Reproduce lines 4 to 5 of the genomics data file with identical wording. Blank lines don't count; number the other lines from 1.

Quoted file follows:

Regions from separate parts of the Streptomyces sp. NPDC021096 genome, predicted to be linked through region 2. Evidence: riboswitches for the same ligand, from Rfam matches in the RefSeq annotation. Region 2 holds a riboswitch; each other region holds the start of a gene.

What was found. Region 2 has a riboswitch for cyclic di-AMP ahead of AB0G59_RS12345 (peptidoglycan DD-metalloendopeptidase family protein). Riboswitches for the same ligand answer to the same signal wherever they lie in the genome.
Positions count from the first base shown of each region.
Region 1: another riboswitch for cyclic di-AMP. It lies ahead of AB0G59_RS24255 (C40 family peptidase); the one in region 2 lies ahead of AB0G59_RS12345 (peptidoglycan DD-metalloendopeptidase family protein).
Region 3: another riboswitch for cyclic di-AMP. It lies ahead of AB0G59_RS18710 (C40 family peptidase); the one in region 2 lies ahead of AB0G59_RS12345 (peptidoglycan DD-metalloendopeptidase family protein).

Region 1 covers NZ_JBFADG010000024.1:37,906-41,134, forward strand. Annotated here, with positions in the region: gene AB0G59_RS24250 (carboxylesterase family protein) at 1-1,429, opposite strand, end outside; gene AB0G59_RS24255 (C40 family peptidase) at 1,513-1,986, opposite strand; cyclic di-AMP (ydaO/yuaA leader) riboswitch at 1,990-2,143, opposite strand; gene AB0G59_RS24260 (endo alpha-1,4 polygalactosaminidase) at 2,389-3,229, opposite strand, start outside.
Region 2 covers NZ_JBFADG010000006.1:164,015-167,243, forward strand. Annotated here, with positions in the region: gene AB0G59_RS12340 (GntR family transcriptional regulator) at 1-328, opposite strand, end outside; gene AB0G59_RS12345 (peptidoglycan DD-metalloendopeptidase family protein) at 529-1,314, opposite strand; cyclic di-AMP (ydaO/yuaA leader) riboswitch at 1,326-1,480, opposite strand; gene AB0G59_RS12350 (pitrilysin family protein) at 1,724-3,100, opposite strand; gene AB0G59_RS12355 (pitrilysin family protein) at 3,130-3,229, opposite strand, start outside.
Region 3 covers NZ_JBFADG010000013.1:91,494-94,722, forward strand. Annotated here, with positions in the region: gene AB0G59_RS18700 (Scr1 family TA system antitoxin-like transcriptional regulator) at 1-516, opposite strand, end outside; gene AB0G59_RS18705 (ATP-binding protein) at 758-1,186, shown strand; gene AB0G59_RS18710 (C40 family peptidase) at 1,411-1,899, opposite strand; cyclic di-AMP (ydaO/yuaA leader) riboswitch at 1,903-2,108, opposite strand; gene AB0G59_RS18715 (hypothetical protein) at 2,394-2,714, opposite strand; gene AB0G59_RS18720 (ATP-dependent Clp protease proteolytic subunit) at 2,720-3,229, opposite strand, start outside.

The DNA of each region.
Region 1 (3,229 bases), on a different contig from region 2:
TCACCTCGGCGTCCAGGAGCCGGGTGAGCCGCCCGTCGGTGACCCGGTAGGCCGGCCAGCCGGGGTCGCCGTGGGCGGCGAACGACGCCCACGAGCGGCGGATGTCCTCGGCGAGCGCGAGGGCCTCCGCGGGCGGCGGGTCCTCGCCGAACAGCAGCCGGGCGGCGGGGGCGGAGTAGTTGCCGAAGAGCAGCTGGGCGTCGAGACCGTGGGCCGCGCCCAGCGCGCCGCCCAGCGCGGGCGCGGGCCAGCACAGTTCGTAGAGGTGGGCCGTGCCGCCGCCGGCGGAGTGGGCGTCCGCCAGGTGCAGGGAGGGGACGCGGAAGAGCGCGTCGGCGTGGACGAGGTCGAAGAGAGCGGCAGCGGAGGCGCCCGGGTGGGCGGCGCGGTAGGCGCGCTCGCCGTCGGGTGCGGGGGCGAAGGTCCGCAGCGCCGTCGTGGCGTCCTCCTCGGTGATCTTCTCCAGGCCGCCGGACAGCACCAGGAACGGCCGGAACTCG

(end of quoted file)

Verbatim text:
Region 1: another riboswitch for cyclic di-AMP. It lies ahead of AB0G59_RS24255 (C40 family peptidase); the one in region 2 lies ahead of AB0G59_RS12345 (peptidoglycan DD-metalloendopeptidase family protein).
Region 3: another riboswitch for cyclic di-AMP. It lies ahead of AB0G59_RS18710 (C40 family peptidase); the one in region 2 lies ahead of AB0G59_RS12345 (peptidoglycan DD-metalloendopeptidase family protein).